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The U.S. Supreme Court’s Digital Realty decision presents good and bad news to public companies and other entities regulated by the U.S. Securities and Exchange Commission (SEC). The so-called “good” news is that the decision limits their liability for alleged retaliatory acts by ruling that Dodd-Frank does not provide a private right of action to employees who only report potential misconduct internally to the company. Yet, by taking away this protection, the court effectively directs employees to bypass their company’s compliance programs and instead report the alleged misconduct directly to the SEC (or at the very least, simultaneously report the potential misconduct to the SEC and the company). Therein lies the apparent “bad” news.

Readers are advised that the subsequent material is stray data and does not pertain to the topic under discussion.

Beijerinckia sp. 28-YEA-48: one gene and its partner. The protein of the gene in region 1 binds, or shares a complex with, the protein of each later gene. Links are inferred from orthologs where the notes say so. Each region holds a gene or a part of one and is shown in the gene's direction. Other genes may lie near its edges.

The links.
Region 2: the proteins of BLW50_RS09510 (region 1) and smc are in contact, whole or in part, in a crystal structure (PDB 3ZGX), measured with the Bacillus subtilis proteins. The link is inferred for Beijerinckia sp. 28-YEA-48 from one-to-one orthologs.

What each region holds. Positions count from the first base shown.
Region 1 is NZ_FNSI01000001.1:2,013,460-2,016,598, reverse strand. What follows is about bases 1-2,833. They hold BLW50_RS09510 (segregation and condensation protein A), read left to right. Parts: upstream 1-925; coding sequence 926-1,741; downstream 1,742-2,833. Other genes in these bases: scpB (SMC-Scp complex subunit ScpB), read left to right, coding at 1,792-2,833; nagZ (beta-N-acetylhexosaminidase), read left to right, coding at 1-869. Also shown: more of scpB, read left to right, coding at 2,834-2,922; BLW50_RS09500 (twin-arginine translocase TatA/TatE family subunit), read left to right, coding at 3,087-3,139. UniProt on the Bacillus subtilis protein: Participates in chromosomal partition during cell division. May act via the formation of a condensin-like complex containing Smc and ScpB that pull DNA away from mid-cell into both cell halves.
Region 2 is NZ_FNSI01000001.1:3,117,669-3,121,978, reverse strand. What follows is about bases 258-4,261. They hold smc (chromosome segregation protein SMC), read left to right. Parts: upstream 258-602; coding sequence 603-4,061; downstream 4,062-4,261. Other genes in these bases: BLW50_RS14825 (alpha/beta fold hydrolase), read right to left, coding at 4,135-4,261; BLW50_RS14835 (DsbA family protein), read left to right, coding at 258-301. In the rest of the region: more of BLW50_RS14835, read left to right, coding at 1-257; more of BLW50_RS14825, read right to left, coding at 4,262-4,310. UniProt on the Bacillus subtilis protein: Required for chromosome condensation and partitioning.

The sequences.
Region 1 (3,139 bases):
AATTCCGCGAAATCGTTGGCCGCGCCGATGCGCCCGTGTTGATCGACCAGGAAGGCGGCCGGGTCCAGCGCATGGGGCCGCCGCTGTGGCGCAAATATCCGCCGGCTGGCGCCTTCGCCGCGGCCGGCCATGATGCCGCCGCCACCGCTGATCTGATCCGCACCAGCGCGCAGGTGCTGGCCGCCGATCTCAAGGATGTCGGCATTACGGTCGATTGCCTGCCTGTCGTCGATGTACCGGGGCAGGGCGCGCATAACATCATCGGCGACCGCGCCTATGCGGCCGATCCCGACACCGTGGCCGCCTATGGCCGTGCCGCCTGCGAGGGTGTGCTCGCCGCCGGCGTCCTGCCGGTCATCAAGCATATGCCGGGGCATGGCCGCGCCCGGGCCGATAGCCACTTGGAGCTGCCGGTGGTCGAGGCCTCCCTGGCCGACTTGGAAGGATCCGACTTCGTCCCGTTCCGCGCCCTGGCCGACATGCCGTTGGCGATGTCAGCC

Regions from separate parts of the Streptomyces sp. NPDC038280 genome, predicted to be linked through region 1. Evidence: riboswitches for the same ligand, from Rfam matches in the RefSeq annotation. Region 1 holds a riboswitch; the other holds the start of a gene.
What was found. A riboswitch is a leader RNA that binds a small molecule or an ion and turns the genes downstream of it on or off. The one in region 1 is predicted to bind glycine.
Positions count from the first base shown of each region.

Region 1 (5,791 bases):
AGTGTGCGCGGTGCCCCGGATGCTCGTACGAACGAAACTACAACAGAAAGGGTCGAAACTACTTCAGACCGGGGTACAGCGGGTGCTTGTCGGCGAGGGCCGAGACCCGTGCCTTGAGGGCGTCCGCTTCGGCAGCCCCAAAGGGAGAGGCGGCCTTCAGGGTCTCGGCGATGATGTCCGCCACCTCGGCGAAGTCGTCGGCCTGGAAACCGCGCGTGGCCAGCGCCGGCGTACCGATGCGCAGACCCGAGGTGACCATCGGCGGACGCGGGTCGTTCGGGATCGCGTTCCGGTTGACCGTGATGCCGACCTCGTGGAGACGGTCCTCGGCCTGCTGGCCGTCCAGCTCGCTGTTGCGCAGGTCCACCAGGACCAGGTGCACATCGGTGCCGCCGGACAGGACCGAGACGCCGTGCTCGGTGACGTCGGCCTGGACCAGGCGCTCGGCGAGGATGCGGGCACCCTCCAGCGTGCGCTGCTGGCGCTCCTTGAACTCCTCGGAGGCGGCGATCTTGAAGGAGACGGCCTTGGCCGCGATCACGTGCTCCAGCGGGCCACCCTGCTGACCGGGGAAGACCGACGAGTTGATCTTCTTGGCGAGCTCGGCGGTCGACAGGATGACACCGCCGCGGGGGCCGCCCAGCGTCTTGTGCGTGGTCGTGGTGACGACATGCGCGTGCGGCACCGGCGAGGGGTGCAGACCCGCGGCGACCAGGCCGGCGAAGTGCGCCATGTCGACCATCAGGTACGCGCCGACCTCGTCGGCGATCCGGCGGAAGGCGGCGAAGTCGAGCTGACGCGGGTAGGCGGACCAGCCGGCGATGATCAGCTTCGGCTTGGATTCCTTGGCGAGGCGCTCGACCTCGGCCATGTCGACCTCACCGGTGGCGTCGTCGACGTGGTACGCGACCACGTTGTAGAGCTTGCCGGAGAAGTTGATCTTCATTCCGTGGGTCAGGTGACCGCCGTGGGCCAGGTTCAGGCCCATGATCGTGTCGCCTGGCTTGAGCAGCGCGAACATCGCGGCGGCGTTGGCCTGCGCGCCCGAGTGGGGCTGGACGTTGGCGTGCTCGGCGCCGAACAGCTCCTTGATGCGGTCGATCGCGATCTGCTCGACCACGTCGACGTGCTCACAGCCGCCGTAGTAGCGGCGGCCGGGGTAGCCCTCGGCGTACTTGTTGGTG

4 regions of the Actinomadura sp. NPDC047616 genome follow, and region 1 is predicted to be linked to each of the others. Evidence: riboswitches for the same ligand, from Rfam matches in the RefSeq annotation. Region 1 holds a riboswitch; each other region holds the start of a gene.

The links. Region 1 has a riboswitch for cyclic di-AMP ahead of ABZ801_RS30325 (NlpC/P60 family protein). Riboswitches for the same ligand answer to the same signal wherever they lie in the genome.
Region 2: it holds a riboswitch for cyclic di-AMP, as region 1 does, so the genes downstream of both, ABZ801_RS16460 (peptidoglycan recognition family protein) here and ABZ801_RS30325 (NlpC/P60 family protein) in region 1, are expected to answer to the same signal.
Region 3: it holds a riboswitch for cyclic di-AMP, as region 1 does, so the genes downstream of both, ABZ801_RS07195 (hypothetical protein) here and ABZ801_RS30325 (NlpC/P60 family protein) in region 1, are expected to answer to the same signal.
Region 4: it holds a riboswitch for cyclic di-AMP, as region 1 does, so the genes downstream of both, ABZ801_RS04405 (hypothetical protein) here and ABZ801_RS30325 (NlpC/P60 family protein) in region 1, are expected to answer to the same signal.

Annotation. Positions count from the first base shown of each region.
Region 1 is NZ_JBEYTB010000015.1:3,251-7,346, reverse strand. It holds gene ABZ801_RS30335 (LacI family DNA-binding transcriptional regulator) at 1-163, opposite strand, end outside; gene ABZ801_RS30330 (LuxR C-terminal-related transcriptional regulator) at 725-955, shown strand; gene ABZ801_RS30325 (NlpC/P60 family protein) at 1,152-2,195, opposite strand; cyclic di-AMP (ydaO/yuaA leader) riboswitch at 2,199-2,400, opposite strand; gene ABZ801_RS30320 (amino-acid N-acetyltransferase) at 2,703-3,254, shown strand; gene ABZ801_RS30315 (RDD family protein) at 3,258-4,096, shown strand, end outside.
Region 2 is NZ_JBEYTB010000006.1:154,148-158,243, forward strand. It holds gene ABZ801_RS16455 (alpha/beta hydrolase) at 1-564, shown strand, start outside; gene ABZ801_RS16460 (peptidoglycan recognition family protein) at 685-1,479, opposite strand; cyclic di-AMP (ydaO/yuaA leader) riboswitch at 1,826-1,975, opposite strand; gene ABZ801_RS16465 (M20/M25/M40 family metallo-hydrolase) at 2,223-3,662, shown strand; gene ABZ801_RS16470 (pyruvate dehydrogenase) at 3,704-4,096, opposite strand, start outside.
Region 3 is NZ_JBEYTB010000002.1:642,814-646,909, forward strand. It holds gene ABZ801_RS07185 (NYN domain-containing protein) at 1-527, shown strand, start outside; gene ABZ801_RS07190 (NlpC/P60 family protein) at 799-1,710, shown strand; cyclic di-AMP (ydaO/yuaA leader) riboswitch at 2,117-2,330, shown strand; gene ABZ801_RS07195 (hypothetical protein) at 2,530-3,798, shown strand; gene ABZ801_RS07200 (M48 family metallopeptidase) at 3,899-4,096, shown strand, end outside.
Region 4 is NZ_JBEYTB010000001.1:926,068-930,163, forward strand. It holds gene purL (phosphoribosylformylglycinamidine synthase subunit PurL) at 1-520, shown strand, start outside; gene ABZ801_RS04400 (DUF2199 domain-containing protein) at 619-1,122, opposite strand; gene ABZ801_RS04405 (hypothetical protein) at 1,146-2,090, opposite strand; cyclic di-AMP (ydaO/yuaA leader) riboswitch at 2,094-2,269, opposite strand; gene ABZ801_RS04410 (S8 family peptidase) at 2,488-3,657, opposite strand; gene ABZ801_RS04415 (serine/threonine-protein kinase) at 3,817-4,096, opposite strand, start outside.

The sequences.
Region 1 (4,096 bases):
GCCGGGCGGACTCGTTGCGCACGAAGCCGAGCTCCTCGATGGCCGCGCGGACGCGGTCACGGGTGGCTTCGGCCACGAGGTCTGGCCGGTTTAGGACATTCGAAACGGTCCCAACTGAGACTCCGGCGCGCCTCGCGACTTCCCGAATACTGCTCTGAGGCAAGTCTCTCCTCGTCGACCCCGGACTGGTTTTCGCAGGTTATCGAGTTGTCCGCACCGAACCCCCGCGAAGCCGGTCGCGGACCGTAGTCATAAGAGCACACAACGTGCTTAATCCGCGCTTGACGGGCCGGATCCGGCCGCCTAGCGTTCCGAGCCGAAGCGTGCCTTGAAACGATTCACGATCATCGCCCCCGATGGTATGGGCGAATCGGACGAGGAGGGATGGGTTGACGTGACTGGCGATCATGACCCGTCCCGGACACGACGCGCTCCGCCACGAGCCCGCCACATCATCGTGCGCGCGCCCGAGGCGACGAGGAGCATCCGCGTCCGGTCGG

Companies now must face the very real prospect that the SEC, and other regulators and prosecutors vis-à-vis the SEC, will learn of alleged misconduct, institute an investigation and contact witnesses without the company’s knowledge. This dynamic can deny the board and senior management the opportunity to investigate internally, get ahead of the potential misconduct and receive potentially valuable cooperation credit from the government. Given the competing incentives offered by the SEC’s Cooperation and Whistleblower programs, the Digital Realty decision has significant implications for how boards and senior management should structure their compliance programs, investigate reports of potential misconduct, and ultimately determine whether and when to report their misconduct to the government.

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